House of Balsa Electric Commander

House of Balsa Electric Commander

When I think of or see an Aero Commander, I can’t help thinking of Bob Hoover. He did an incredible airshow routine with this rather large twin-piston engine corporate airplane. Deadstick loop, 8-point roll and landing, one wheel and then the other was his finale. He was also well known for his exciting display with a P-51. Mr. Hoover’s aviation career goes back to flying fighters in WW II. Check Wikipedia, Bob Hoover, to learn what this man has done in his aviation career. Truly amazing.

We have a new kit from House of Balsa that you have to build. Why an Aero Commander? Don Dombrowski, owner of House of Balsa used to own and fly the real one and felt the need to have one again. So this semi-scale model, the Electric Commander, was developed. It was designed for a pair of inexpensive electric Graupner 7302 Speed 300 brush motors and one 12 amp speed control. Of course equivalent brushless motors can be used. This requires a speed control for each motor. Controls are aileron, elevator and throttle. Rudder control could be added, if desired. There is room next to the elevator servo for an additional servo.

The kit is well designed and engineered. All the parts are laser-cut from 21 balsa sheets, 18 pieces 1/16x 3×24 inch and three pieces 3/32x 3x 24 inch, plus one 1/16-inch-thick plywood by 3x 24 inch. Wood quality was very good. Included are a number of strips for the leading and trailing edges and blocks for the nose and wingtips. All pushrod material and connectors are included. What is not included or really required is a traditional set of plans. There is nothing to build over a plan so they are not necessary. Instead of plans there is a construction manual containing 132 photos and instructions. This is supplemented with an 11×17-inch sheet of full- size details that can’t be printed on the parts. This is not a difficult build, but it is not for the beginner. Some building background would be desirable.

Construction starts with the fuselage, a box with a center floor in it. There are notches and tabs on all the parts, which make assembly foolproof, if you follow the instructions. A very handy alignment tool is included, the “Upright,” which makes it easy to hold parts square when they are being glued in place. Some parts must be assembled as instructed or there will be problems later. The aft 7 inches of the fuselage sides are notched into the front portion. Make sure when gluing these together that both sides are the same. The top edge is a straight line from the trailing edge of the wing to the stabilizer, so a straightedge would help. Cut 3/16-inch long pieces of the 1/8-inch dowel to position FD2 doublers to the fuselage sides. The top and bottom pieces are all laser-cut and key perfectly into the sides.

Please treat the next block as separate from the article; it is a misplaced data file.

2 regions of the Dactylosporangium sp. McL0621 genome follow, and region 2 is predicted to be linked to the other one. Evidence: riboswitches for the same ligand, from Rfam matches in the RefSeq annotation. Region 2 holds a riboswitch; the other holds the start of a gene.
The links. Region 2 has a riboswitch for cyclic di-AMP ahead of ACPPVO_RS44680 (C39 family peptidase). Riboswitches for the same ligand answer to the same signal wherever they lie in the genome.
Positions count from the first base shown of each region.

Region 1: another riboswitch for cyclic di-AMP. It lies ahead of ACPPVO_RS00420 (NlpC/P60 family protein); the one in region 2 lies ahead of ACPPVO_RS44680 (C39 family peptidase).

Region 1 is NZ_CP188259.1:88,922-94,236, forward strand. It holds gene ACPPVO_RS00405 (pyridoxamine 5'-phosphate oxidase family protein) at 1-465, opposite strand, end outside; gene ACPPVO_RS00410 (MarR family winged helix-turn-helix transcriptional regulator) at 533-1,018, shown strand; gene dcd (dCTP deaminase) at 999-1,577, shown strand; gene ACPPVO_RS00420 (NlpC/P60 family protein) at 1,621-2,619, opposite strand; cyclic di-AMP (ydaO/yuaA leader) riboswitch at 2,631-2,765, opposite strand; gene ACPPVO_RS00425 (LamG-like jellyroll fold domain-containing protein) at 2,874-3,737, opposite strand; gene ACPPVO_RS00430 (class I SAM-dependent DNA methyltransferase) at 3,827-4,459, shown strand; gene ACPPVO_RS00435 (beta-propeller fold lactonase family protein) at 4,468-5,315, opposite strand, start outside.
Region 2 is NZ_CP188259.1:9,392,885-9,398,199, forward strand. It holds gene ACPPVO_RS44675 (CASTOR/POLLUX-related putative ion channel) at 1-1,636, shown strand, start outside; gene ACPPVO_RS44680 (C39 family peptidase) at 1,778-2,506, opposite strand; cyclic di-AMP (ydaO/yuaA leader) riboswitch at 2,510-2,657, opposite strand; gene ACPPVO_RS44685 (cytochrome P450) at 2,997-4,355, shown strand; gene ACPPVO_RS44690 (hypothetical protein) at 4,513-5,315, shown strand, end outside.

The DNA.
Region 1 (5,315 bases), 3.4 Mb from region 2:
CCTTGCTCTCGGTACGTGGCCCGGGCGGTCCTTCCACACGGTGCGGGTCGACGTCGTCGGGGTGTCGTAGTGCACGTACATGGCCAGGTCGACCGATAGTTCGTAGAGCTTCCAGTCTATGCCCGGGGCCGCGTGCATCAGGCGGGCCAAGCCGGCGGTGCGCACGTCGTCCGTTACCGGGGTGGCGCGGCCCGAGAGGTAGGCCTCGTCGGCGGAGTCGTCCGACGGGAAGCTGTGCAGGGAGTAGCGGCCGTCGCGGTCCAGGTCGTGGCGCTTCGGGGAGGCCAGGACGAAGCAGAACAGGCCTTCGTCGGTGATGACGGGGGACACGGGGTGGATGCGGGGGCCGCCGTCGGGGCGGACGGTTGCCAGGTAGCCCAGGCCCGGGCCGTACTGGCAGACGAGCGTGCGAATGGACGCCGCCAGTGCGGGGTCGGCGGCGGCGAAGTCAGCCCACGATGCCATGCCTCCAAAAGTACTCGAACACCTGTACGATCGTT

The 1/16-inch plywood bottom battery access hatch is rather unique. It has four ½-inch-diameter wheels that protrude through the bottom. This allows the Commander to take off from a paved surface. I’ve been doing this and find the prop clearance a little marginal. My props are getting shorter. If this is what you desire, I would increase the size of the wheel opening in the hatch and go to a 1-inch-diameter wheel. If you fly only off grass, the wheels could be omitted. It’s very easy to hand-launch.

Assemble the tail surfaces. If the rudder, R-4, is going to be functional, do not glue it in place. Cut off enough of the bottom edge to clear the fuselage and hinge it to the fin. CA hinges are included. The stabilizer includes the obvious Aero Commander dihedral. The two halves are notched together. A dihedral gauge is included that supports one tip at the correct angle. It is foolproof, and no measuring is required. The rudder is now glued to the stabilizer. There is also a gauge for positioning this at the proper angle. You are instructed to glue the stabilizer–rudder assembly in place at this time. I prefer to mount the wing first and then align the stab to the wing.

Slide the nacelles onto the wing. Align with the location marks on the wings and glue in place. The Commander may be finished in a light iron-on film or paint. I had the Krylon spray-can paint I needed on hand, so I used that. One each light coat of clear, white and yellow were applied. To save many coats of yellow I always apply white first. This kit includes very nice stick- on graphics that are thin and stay in place. Install the motors and wires. Install the electronics, and check out control directions and travel.

The E-Commander is not an indoor or park flyer. It is fast and maneuverable. It can do all the loop and roll maneuvers you tell it to do. The addition of a functional rudder would increase the aerobatic capabilities, but it is fun as built from the kit. It looks great in the air and always attracts a lot of attention. This kit is available direct only from House of Balsa. For information of price and availability, call (760) 246-6462, or go to


Radio: Airtronics RDS-8000 transmitter, 92824 receiver, 2 Hitec HS-55 servos

Motors: 2 Graupner Speed 300, 7.2 volts, 7302 2 Graupner Spinners, 24mm for Speed 300, optional

Speed control: Hobby Lobby 12 amp Jeti JES012

Battery: Thunder Power Pro Lite V2 LiPo 1350mAh, 3S, 11.1 volts, 3-cell

Props: 2, Gunther 4.9×4.3 in. (125x110mm)


Model: Aero Commander

Manufacturer: Direct only from House of Balsa ,, (760) 246-6462

Type: Twin electric semi-scale , wingspan 40 in.

Wing area: 187 sq. in.

Length: 27¾ in.

Weight: 18 – 20 oz.

Wing loading: 13.86 oz./ sq. ft.

Motor req’d: 2, Graupner Speed 300

Radio req’d: 3-channel, 2 servos, 1 speed control

Price: Call for current price and availability

Updated: June 29, 2011 — 11:51 AM

1 Comment

  1. I built one of the pre production prototypes and it flies great, glad to see another satisfied customer!!!

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